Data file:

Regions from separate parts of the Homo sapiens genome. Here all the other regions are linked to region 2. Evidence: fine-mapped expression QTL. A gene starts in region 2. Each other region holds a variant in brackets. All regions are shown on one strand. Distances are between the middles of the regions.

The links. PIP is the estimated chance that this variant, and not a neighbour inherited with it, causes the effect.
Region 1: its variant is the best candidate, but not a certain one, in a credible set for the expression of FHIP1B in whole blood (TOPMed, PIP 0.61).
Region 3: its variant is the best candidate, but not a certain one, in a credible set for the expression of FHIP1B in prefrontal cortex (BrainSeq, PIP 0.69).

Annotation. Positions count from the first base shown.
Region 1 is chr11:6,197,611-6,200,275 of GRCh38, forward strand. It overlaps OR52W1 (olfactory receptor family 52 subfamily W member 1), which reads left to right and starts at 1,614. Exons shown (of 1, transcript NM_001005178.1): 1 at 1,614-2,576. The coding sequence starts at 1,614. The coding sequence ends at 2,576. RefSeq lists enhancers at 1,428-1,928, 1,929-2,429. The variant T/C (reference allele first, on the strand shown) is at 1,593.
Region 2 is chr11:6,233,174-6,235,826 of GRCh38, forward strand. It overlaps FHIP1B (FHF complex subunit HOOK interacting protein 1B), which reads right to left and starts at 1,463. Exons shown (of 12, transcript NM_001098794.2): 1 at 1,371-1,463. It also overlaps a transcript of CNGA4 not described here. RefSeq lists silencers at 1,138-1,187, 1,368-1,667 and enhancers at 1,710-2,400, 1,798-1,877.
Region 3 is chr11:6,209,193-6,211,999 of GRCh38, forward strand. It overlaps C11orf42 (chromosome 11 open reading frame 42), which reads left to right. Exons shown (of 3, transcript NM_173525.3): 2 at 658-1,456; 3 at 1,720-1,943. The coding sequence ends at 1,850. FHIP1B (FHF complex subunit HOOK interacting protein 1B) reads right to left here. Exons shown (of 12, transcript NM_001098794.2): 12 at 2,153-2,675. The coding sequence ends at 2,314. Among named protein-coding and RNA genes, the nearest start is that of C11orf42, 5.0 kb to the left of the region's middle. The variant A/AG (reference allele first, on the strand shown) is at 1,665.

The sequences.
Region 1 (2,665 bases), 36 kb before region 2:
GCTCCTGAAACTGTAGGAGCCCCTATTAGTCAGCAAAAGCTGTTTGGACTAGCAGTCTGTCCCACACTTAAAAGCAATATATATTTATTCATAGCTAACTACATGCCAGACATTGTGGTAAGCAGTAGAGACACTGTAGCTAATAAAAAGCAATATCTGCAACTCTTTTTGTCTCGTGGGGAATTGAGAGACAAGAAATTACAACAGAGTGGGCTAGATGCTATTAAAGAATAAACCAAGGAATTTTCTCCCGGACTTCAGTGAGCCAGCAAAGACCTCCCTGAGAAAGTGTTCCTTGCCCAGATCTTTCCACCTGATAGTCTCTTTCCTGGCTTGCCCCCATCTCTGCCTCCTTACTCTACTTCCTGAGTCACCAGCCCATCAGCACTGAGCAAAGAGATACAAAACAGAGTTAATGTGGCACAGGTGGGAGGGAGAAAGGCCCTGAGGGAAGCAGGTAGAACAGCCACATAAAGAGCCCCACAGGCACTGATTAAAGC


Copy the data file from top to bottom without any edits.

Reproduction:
Regions from separate parts of the Homo sapiens genome. Here all the other regions are linked to region 2. Evidence: fine-mapped expression QTL. A gene starts in region 2. Each other region holds a variant in brackets. All regions are shown on one strand. Distances are between the middles of the regions.

The links. PIP is the estimated chance that this variant, and not a neighbour inherited with it, causes the effect.
Region 1: its variant is the best candidate, but not a certain one, in a credible set for the expression of FHIP1B in whole blood (TOPMed, PIP 0.61).
Region 3: its variant is the best candidate, but not a certain one, in a credible set for the expression of FHIP1B in prefrontal cortex (BrainSeq, PIP 0.69).

Annotation. Positions count from the first base shown.
Region 1 is chr11:6,197,611-6,200,275 of GRCh38, forward strand. It overlaps OR52W1 (olfactory receptor family 52 subfamily W member 1), which reads left to right and starts at 1,614. Exons shown (of 1, transcript NM_001005178.1): 1 at 1,614-2,576. The coding sequence starts at 1,614. The coding sequence ends at 2,576. RefSeq lists enhancers at 1,428-1,928, 1,929-2,429. The variant T/C (reference allele first, on the strand shown) is at 1,593.
Region 2 is chr11:6,233,174-6,235,826 of GRCh38, forward strand. It overlaps FHIP1B (FHF complex subunit HOOK interacting protein 1B), which reads right to left and starts at 1,463. Exons shown (of 12, transcript NM_001098794.2): 1 at 1,371-1,463. It also overlaps a transcript of CNGA4 not described here. RefSeq lists silencers at 1,138-1,187, 1,368-1,667 and enhancers at 1,710-2,400, 1,798-1,877.
Region 3 is chr11:6,209,193-6,211,999 of GRCh38, forward strand. It overlaps C11orf42 (chromosome 11 open reading frame 42), which reads left to right. Exons shown (of 3, transcript NM_173525.3): 2 at 658-1,456; 3 at 1,720-1,943. The coding sequence ends at 1,850. FHIP1B (FHF complex subunit HOOK interacting protein 1B) reads right to left here. Exons shown (of 12, transcript NM_001098794.2): 12 at 2,153-2,675. The coding sequence ends at 2,314. Among named protein-coding and RNA genes, the nearest start is that of C11orf42, 5.0 kb to the left of the region's middle. The variant A/AG (reference allele first, on the strand shown) is at 1,665.

The sequences.
Region 1 (2,665 bases), 36 kb before region 2:
GCTCCTGAAACTGTAGGAGCCCCTATTAGTCAGCAAAAGCTGTTTGGACTAGCAGTCTGTCCCACACTTAAAAGCAATATATATTTATTCATAGCTAACTACATGCCAGACATTGTGGTAAGCAGTAGAGACACTGTAGCTAATAAAAAGCAATATCTGCAACTCTTTTTGTCTCGTGGGGAATTGAGAGACAAGAAATTACAACAGAGTGGGCTAGATGCTATTAAAGAATAAACCAAGGAATTTTCTCCCGGACTTCAGTGAGCCAGCAAAGACCTCCCTGAGAAAGTGTTCCTTGCCCAGATCTTTCCACCTGATAGTCTCTTTCCTGGCTTGCCCCCATCTCTGCCTCCTTACTCTACTTCCTGAGTCACCAGCCCATCAGCACTGAGCAAAGAGATACAAAACAGAGTTAATGTGGCACAGGTGGGAGGGAGAAAGGCCCTGAGGGAAGCAGGTAGAACAGCCACATAAAGAGCCCCACAGGCACTGATTAAAGC